I hope you guys don’t mind, but one thing I’m going to be doing a lot more on my blog is posting not only more reviews, and more story posts, but also more random, fangirl-y posts. These often will be quite sporadic, so keep your eyes peeled… Because you never know when my inner geekette may zap the internet next…
You know how I was talking a while back about how Hogwarts houses can actually directly correlate to certain PokeDex Holders from Pokemon Adventures? Well, a few months ago, my roomies and I were talking HP, since we all like it, know about it, and one of said roommates is a MAJOR Potterhead. (We’re talking totally geeked-out Hufflepuff. In a kinda good, very… interesting sense. LOL) Another one of my less fangirl-y roomies mentioned how, despite Hogwarts have middle school to high school aged kiddos in it, most real middle and high schoolers can’t really relate to Hogwarts. Much. Whereas in college, or university, you get the much fuller sense of being at a place similar to Hogwarts. And the more I thought about it, I thought: She’s right.
And then: That idea totally belongs in a blog post.
Sooooo, without further ado, I present to you, all of the ways that we college/university kids are like Hogwarts kids!!
- Sorting/Departments. OK, you can’t EXACTLY call declaring a major “Sorting,” but in a sense, it comes pretty close. Even during the Sorting process, the hat often takes into account the wearer’s wishes and personal preferences, so even if they’re indecisive, it helps them to decide. Once their house is picked, so is their dorms, their table, and who they will, for the most part, have classes with. Don’t get me wrong; at college/university, majors of ALL shapes and sizes share dorms, lunch tables, SOME classes, etc. But English Literature Majors discuss the great works of Shakespeare with fellow English Lits, Writing, and English Education Majors; Chemistry Majors work on blowing things up with other Chemistry Majors; Marketing and Business Majors converse and conspire with one another to get you to buy things– you get the general idea. Even though you’re not forbidden (obviously) from making friends outside your major (for instance– I’m a Writing Major, with two Engineering Majors, and one Student Ministry Major, roomie(s).), you tend to gravitate more towards the people you have the most in common with, the people you’re most likely to see in very similar classes a LOT. Granted, we all take Gen Eds, so you’re bound to run into people you wouldn’t normally see, but for the most part, it’ll be familiar faces.
- The Head of Department/ your Adviser is essentially the same thing as a Head of House– in a way, at least. Think of having Professor McGonagall as your adviser, or Head of Department. Now THAT would be amazing. (Not that you aren’t already the bomb.com, Dr. Williams 😉 )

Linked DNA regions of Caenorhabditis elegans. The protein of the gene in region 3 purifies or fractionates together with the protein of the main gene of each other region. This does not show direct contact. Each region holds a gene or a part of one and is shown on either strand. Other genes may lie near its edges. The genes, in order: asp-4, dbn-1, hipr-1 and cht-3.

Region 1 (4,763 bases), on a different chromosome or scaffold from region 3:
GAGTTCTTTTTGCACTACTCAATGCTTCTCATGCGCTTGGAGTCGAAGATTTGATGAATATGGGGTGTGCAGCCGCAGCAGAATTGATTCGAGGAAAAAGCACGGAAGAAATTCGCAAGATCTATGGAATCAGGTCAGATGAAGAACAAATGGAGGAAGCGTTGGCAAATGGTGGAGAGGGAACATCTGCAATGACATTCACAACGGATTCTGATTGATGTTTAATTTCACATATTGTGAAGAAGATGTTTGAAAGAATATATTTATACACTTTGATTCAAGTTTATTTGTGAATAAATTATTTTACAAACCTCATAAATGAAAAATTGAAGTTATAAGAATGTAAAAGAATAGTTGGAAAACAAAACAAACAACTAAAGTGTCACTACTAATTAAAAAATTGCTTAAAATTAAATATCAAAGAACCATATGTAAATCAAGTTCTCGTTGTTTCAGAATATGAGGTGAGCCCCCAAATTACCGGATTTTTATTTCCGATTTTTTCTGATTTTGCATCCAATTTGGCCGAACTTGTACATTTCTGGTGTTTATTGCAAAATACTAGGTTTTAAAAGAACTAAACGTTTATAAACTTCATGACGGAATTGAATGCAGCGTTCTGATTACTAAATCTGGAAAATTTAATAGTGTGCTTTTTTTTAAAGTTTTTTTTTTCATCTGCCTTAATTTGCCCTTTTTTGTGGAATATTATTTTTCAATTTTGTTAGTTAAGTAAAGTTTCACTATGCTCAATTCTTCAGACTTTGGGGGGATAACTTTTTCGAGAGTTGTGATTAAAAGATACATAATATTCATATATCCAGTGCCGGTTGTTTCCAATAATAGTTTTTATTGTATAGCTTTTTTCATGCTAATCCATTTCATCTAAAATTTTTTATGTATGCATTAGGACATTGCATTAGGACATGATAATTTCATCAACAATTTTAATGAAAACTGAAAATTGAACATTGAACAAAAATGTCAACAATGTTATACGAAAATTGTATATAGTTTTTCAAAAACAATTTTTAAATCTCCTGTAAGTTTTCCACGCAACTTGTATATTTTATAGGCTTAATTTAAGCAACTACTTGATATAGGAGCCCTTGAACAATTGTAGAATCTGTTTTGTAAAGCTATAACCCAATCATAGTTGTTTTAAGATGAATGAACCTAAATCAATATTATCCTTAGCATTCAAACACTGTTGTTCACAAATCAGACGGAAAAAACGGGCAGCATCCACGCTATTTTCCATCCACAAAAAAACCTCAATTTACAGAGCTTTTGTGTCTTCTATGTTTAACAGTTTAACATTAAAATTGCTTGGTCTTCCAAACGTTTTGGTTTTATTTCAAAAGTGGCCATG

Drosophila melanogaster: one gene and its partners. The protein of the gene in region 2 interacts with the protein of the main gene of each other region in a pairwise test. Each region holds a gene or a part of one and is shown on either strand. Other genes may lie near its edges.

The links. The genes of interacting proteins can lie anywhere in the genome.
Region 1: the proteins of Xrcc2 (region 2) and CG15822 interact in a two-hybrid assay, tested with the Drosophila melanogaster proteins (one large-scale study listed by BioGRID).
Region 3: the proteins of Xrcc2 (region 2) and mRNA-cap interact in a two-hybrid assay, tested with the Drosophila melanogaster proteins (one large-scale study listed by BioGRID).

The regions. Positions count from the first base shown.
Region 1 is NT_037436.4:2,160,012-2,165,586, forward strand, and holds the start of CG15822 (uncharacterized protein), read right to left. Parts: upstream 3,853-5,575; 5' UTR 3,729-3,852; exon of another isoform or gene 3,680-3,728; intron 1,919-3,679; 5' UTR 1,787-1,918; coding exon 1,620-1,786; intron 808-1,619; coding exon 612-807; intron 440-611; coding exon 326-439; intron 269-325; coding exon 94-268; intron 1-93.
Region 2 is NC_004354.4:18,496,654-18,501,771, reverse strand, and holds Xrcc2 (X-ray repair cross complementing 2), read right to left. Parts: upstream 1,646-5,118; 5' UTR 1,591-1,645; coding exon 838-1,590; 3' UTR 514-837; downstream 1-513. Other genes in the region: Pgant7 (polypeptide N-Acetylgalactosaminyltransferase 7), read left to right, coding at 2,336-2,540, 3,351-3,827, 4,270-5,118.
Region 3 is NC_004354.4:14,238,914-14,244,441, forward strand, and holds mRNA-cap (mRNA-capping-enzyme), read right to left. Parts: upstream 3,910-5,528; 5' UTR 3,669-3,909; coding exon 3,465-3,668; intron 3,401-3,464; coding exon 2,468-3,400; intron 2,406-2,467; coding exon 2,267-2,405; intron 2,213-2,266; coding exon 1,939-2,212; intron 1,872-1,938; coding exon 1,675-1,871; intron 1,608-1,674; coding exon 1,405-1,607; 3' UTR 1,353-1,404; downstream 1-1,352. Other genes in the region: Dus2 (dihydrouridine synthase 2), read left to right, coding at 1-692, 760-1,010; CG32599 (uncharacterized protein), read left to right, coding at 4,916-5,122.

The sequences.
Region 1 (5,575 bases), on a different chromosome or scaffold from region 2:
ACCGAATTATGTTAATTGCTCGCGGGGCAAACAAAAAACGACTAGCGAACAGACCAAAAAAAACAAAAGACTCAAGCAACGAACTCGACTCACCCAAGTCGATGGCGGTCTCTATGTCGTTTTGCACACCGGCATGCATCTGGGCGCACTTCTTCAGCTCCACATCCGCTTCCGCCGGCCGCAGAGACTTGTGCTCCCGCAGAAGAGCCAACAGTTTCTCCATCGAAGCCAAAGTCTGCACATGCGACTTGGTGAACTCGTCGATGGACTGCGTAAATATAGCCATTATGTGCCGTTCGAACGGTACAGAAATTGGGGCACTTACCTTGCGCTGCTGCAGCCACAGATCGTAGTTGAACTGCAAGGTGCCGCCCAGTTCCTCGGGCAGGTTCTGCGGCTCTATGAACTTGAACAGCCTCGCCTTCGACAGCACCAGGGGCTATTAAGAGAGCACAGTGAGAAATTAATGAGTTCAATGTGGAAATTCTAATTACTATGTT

- Speaking of which, in both colleges/universities, AND Hogwarts, you call teachers by “Professor,” rather than “Mr.”, “Mrs.”, “Ms.”, or “teacher” (the last would be incredibly awkward to call a professor/teacher to their face, whereas you can call a professor just, “Professor,” and they will still likely respond– unoffended. ).
- In colleges/universities, as well as Hogwarts, it is often students’ first real experience in living independently. Visiting the surrounding towns/cities on weekends? Check. Staying in with friends/roomies? Check. Learning how to be an independent adult? Check. Doing homework almost constantly? Check. Getting involved in future- beneficial clubs and a host of activities to keep you busy? Check.
- Branching out and meeting new people from different areas, different walks of life, or even the world. Ron and Hermoine were from different parts of the country than Harry; it was unlikely that they would’ve met at all if Harry had not to Hogwarts. The Patil twins are from India, and Cho Chang is implied to be Chinese. At my own college, we have a somewhat racially diverse group– I’d say about 75% white American, 25% other. The “other” includes blacks, Malaysians, Koreans (or a few Korean Americans 😉 #Molly), a New Zealander, and even a Japanese student or two. I’ve heard Spanish been spoken a few times by those fluent in it on campus, as well some Asian languages. Simply fascinating.
- You can often (though not always) discuss controversial topics with professors, without getting shut down for it. Harry was able to discuss the Chamber of Secrets with his, and many professors (though there are a good bit, unfortunately, who tend to shy away from such topics due to political correctness– happened to me with a secular history professor at a local community college.) are able and willing to discuss religion and politics… two pluralistic no-nos in high school society.
- You’re treated more like an adult. Even at Hogwarts, sometimes younger kids are given big responsibilities. At college, you are given these responsibilities and are expected to act on them as an adult.
Are there any other ways you can think of Hogwarts being like college/university?